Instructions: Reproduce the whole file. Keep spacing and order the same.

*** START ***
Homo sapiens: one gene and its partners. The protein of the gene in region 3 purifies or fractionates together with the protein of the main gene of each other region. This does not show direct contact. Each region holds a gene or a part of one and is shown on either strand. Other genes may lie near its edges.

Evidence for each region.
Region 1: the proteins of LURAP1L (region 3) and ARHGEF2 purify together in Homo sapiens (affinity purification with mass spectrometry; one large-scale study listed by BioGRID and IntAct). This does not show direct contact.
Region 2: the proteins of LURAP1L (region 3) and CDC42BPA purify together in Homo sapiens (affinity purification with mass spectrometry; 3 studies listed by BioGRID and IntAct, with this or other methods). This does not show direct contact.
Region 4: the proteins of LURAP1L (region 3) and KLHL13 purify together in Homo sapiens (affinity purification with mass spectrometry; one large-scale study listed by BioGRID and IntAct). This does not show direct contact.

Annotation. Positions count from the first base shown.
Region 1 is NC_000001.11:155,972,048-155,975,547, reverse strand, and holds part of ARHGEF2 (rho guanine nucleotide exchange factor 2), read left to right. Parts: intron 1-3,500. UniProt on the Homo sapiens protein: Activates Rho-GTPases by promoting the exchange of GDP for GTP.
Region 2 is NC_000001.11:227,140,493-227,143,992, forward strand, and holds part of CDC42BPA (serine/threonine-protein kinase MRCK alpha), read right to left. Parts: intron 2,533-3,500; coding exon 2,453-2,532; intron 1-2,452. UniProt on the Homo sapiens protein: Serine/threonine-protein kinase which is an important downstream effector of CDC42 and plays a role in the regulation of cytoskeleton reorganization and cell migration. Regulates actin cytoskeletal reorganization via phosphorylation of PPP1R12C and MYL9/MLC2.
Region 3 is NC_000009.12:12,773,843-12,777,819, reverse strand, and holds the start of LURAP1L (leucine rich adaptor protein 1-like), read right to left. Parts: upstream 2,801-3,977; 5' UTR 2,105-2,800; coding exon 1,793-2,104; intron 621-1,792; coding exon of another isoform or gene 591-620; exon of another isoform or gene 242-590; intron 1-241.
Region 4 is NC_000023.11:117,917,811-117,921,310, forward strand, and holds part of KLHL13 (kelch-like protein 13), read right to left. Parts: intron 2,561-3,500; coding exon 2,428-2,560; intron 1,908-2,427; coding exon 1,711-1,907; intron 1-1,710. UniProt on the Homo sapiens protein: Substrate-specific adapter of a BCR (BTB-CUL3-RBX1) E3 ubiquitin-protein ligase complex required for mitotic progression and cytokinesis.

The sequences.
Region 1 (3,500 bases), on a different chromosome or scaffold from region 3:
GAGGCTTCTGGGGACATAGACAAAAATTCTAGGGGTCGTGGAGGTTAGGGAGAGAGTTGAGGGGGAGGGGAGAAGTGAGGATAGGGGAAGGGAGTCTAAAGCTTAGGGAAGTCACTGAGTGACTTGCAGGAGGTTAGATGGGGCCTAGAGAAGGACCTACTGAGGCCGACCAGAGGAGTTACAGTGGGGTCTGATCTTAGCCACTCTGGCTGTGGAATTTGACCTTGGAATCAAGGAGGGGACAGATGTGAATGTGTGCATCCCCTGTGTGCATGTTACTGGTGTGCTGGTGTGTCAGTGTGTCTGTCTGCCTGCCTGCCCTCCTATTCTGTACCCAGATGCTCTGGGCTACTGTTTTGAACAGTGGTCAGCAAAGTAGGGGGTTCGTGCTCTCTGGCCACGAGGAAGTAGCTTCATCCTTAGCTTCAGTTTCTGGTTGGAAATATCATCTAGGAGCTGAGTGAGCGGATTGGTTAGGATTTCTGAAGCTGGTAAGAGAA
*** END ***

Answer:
Homo sapiens: one gene and its partners. The protein of the gene in region 3 purifies or fractionates together with the protein of the main gene of each other region. This does not show direct contact. Each region holds a gene or a part of one and is shown on either strand. Other genes may lie near its edges.

Evidence for each region.
Region 1: the proteins of LURAP1L (region 3) and ARHGEF2 purify together in Homo sapiens (affinity purification with mass spectrometry; one large-scale study listed by BioGRID and IntAct). This does not show direct contact.
Region 2: the proteins of LURAP1L (region 3) and CDC42BPA purify together in Homo sapiens (affinity purification with mass spectrometry; 3 studies listed by BioGRID and IntAct, with this or other methods). This does not show direct contact.
Region 4: the proteins of LURAP1L (region 3) and KLHL13 purify together in Homo sapiens (affinity purification with mass spectrometry; one large-scale study listed by BioGRID and IntAct). This does not show direct contact.

Annotation. Positions count from the first base shown.
Region 1 is NC_000001.11:155,972,048-155,975,547, reverse strand, and holds part of ARHGEF2 (rho guanine nucleotide exchange factor 2), read left to right. Parts: intron 1-3,500. UniProt on the Homo sapiens protein: Activates Rho-GTPases by promoting the exchange of GDP for GTP.
Region 2 is NC_000001.11:227,140,493-227,143,992, forward strand, and holds part of CDC42BPA (serine/threonine-protein kinase MRCK alpha), read right to left. Parts: intron 2,533-3,500; coding exon 2,453-2,532; intron 1-2,452. UniProt on the Homo sapiens protein: Serine/threonine-protein kinase which is an important downstream effector of CDC42 and plays a role in the regulation of cytoskeleton reorganization and cell migration. Regulates actin cytoskeletal reorganization via phosphorylation of PPP1R12C and MYL9/MLC2.
Region 3 is NC_000009.12:12,773,843-12,777,819, reverse strand, and holds the start of LURAP1L (leucine rich adaptor protein 1-like), read right to left. Parts: upstream 2,801-3,977; 5' UTR 2,105-2,800; coding exon 1,793-2,104; intron 621-1,792; coding exon of another isoform or gene 591-620; exon of another isoform or gene 242-590; intron 1-241.
Region 4 is NC_000023.11:117,917,811-117,921,310, forward strand, and holds part of KLHL13 (kelch-like protein 13), read right to left. Parts: intron 2,561-3,500; coding exon 2,428-2,560; intron 1,908-2,427; coding exon 1,711-1,907; intron 1-1,710. UniProt on the Homo sapiens protein: Substrate-specific adapter of a BCR (BTB-CUL3-RBX1) E3 ubiquitin-protein ligase complex required for mitotic progression and cytokinesis.

The sequences.
Region 1 (3,500 bases), on a different chromosome or scaffold from region 3:
GAGGCTTCTGGGGACATAGACAAAAATTCTAGGGGTCGTGGAGGTTAGGGAGAGAGTTGAGGGGGAGGGGAGAAGTGAGGATAGGGGAAGGGAGTCTAAAGCTTAGGGAAGTCACTGAGTGACTTGCAGGAGGTTAGATGGGGCCTAGAGAAGGACCTACTGAGGCCGACCAGAGGAGTTACAGTGGGGTCTGATCTTAGCCACTCTGGCTGTGGAATTTGACCTTGGAATCAAGGAGGGGACAGATGTGAATGTGTGCATCCCCTGTGTGCATGTTACTGGTGTGCTGGTGTGTCAGTGTGTCTGTCTGCCTGCCTGCCCTCCTATTCTGTACCCAGATGCTCTGGGCTACTGTTTTGAACAGTGGTCAGCAAAGTAGGGGGTTCGTGCTCTCTGGCCACGAGGAAGTAGCTTCATCCTTAGCTTCAGTTTCTGGTTGGAAATATCATCTAGGAGCTGAGTGAGCGGATTGGTTAGGATTTCTGAAGCTGGTAAGAGAA